This web page shows only a small excerpt of our Squires research. Another 210 words(15 lines of text) covering the years 1296, 1387, and 1700 are included under the topic Early Squires History in all our PDF Extended History products.


More information is included under the topic Early Squires Notables in all our PDF Extended History products.


Some of the Squires family moved to Ireland, but this topic is not covered in this excerpt. Another 89 words(6 lines of text) about their life in Ireland is included in all our PDF Extended History products.


To escape the political and religious persecution within England at the time, many English families left for the various British colonies abroad. The voyage was extremely difficult, though, and the cramped, dank ships caused many to arrive in the New World diseased and starving. But for those who made it, the trip was most often worth it. Many of the families who arrived went on to make valuable contributions to the emerging nations of Canada and the United States. An inquiry into the early roots of North American families reveals a number of immigrants bearing the name Squires or a variant listed above:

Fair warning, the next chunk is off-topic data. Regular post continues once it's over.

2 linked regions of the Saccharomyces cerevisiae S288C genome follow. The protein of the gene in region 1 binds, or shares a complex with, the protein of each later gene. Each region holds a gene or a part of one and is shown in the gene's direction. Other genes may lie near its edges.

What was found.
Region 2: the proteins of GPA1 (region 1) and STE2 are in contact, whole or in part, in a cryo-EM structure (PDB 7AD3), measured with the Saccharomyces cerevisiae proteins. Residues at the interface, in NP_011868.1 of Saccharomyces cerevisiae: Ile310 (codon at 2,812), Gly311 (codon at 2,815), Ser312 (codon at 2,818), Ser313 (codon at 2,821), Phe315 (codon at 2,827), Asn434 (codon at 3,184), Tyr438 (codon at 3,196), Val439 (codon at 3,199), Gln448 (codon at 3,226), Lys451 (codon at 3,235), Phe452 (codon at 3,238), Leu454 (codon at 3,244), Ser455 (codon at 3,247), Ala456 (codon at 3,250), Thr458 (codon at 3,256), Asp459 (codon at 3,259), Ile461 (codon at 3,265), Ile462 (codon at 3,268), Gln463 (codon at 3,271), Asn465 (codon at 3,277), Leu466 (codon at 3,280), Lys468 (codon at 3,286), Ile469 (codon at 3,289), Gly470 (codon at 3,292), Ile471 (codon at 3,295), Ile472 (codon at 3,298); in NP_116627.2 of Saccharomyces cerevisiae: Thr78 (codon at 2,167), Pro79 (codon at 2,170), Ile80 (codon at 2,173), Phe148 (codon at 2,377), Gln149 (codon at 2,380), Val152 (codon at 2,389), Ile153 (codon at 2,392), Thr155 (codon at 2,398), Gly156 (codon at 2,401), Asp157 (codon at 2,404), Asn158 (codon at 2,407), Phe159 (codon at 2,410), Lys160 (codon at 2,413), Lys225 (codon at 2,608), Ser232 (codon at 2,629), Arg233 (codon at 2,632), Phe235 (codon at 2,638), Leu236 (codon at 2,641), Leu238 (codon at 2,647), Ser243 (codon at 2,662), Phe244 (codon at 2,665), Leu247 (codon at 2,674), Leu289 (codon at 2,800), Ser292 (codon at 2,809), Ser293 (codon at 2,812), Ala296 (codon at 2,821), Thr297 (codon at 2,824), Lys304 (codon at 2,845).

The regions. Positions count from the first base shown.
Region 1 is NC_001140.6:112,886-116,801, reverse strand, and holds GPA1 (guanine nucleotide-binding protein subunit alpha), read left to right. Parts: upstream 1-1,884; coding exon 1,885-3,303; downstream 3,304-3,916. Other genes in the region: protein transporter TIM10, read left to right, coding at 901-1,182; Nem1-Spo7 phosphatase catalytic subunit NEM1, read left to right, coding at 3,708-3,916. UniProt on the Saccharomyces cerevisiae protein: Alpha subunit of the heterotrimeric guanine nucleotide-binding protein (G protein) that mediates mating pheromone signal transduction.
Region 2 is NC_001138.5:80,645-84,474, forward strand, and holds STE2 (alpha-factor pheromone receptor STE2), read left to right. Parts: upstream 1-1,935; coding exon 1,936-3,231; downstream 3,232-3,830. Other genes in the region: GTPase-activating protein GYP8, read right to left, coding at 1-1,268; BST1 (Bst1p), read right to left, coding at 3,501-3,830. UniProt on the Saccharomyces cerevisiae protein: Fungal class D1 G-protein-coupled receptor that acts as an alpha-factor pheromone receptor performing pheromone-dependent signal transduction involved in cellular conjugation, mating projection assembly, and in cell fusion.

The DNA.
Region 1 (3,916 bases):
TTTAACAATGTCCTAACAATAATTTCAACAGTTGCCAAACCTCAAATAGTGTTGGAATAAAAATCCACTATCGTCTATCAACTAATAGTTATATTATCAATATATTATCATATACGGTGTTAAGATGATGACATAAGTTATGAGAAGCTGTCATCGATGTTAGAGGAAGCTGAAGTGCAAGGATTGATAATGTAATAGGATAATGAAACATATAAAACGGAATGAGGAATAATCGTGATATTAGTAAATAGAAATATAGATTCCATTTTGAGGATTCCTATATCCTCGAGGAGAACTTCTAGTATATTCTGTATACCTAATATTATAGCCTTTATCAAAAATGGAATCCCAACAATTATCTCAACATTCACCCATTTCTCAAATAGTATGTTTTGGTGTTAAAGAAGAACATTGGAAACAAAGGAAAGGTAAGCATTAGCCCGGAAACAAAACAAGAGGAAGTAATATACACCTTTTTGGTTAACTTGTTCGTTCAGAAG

Squires Settlers in the United States in the 17th Century

  • Nicholas Squires settled in Virginia in 1654
  • Nich Squires, who landed in Virginia in 1654
  • Mary Squires, who arrived in Maryland in 1674
  • Elizabeth Squires, who landed in Maryland in 1674
  • Ethelia Squires, who arrived in Maryland in 1674

Squires Settlers in the United States in the 18th Century

  • George Squires settled in Maryland in 1775